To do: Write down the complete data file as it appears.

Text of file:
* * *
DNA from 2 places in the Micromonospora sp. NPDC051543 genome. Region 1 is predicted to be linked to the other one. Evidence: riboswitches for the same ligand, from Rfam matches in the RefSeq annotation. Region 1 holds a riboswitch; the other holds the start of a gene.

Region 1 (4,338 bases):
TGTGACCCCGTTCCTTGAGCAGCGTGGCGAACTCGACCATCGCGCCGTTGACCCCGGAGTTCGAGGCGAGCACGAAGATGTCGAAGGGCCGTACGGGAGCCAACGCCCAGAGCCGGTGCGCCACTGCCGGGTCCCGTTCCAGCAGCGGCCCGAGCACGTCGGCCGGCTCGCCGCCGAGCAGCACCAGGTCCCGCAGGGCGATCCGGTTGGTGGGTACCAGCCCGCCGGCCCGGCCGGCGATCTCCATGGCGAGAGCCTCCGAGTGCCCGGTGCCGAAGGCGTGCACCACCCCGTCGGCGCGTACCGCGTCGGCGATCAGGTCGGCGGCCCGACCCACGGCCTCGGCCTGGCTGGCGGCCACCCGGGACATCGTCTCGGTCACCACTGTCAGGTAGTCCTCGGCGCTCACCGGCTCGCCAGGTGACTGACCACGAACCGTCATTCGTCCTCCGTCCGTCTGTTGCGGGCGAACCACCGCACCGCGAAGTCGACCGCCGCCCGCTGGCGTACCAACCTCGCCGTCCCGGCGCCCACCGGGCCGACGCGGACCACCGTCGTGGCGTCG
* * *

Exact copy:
DNA from 2 places in the Micromonospora sp. NPDC051543 genome. Region 1 is predicted to be linked to the other one. Evidence: riboswitches for the same ligand, from Rfam matches in the RefSeq annotation. Region 1 holds a riboswitch; the other holds the start of a gene.

Region 1 (4,338 bases):
TGTGACCCCGTTCCTTGAGCAGCGTGGCGAACTCGACCATCGCGCCGTTGACCCCGGAGTTCGAGGCGAGCACGAAGATGTCGAAGGGCCGTACGGGAGCCAACGCCCAGAGCCGGTGCGCCACTGCCGGGTCCCGTTCCAGCAGCGGCCCGAGCACGTCGGCCGGCTCGCCGCCGAGCAGCACCAGGTCCCGCAGGGCGATCCGGTTGGTGGGTACCAGCCCGCCGGCCCGGCCGGCGATCTCCATGGCGAGAGCCTCCGAGTGCCCGGTGCCGAAGGCGTGCACCACCCCGTCGGCGCGTACCGCGTCGGCGATCAGGTCGGCGGCCCGACCCACGGCCTCGGCCTGGCTGGCGGCCACCCGGGACATCGTCTCGGTCACCACTGTCAGGTAGTCCTCGGCGCTCACCGGCTCGCCAGGTGACTGACCACGAACCGTCATTCGTCCTCCGTCCGTCTGTTGCGGGCGAACCACCGCACCGCGAAGTCGACCGCCGCCCGCTGGCGTACCAACCTCGCCGTCCCGGCGCCCACCGGGCCGACGCGGACCACCGTCGTGGCGTCG